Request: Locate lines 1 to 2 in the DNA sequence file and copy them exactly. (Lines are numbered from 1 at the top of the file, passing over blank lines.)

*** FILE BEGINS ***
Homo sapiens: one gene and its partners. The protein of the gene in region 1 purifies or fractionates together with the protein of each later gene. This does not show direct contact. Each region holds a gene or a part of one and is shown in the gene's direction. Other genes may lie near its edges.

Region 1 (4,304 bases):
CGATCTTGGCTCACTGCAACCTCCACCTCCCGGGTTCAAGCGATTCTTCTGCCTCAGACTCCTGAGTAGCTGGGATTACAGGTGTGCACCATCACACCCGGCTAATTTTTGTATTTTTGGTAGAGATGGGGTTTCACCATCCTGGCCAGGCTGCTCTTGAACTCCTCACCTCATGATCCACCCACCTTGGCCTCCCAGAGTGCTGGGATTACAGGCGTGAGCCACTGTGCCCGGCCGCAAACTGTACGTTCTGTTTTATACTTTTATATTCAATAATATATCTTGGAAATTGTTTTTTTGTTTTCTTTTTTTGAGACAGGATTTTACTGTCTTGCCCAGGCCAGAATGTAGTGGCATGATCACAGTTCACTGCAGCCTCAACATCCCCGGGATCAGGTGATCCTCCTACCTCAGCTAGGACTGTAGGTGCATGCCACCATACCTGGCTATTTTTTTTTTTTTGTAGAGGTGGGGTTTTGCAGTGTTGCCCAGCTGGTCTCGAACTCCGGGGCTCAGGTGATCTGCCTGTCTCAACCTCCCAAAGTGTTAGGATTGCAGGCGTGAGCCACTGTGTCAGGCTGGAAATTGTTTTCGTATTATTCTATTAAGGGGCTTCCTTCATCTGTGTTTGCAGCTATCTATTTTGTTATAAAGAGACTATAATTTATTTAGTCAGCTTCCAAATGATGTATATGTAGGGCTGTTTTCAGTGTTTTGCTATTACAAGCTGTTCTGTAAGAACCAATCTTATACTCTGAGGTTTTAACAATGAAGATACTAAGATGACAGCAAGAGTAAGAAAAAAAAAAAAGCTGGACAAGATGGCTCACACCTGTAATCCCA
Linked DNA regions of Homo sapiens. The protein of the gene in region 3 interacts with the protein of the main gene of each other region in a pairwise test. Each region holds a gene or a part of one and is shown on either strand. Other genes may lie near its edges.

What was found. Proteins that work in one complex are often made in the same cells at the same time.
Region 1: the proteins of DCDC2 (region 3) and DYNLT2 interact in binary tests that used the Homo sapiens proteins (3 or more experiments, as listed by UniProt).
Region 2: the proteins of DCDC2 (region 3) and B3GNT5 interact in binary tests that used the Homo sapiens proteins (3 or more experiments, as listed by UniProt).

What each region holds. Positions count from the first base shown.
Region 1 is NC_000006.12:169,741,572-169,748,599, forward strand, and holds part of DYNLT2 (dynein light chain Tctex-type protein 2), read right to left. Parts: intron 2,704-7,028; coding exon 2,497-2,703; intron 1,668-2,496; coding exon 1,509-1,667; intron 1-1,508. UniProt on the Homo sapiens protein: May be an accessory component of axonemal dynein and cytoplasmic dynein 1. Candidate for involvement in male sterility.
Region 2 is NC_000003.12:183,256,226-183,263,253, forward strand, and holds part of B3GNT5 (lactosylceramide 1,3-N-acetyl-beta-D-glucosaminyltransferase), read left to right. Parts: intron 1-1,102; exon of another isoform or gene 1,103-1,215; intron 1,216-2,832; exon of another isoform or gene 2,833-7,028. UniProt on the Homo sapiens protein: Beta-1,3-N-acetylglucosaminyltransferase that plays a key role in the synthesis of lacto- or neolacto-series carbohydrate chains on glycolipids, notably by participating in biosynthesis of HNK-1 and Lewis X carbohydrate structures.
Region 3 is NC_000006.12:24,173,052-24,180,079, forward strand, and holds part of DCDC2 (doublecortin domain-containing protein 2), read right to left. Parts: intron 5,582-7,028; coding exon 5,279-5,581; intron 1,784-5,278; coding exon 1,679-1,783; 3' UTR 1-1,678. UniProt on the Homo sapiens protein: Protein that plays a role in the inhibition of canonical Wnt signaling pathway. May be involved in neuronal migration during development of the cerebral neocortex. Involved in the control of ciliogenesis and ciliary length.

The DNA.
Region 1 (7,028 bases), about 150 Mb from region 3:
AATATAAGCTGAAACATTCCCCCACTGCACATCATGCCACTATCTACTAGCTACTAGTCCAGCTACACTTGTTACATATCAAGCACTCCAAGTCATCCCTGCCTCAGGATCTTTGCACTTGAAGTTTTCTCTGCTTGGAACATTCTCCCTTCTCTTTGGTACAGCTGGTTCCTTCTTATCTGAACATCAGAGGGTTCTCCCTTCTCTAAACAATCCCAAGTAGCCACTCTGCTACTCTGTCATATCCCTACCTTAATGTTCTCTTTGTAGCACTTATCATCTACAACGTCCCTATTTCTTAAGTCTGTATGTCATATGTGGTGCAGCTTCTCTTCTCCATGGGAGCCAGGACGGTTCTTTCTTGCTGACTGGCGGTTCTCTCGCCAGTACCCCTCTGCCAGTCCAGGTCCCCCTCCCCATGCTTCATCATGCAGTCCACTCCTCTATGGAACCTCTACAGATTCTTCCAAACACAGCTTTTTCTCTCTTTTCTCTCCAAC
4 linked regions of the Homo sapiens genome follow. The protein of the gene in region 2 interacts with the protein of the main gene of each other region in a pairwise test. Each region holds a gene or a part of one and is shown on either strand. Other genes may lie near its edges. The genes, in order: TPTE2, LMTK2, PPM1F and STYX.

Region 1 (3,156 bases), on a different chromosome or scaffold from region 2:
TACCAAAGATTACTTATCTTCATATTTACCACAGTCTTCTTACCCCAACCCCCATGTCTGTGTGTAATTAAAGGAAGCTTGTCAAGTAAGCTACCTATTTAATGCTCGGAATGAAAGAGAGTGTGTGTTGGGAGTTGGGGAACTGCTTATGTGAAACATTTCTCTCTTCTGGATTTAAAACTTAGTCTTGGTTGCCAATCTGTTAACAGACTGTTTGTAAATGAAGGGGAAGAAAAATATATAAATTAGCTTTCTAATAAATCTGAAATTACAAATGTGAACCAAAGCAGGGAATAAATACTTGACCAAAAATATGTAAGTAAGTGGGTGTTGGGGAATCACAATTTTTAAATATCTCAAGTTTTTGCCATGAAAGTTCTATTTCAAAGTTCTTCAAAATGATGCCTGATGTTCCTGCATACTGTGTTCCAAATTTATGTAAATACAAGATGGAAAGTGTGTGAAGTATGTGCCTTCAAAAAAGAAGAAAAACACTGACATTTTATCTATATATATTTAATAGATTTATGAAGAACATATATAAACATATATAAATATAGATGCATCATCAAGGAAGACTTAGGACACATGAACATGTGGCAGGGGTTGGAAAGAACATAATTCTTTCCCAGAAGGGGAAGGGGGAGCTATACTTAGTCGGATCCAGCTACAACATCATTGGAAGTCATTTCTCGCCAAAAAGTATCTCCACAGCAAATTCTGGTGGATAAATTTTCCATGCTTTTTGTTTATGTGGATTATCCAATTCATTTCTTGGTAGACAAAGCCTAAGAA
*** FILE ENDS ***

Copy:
Homo sapiens: one gene and its partners. The protein of the gene in region 1 purifies or fractionates together with the protein of each later gene. This does not show direct contact. Each region holds a gene or a part of one and is shown in the gene's direction. Other genes may lie near its edges.

Region 1 (4,304 bases):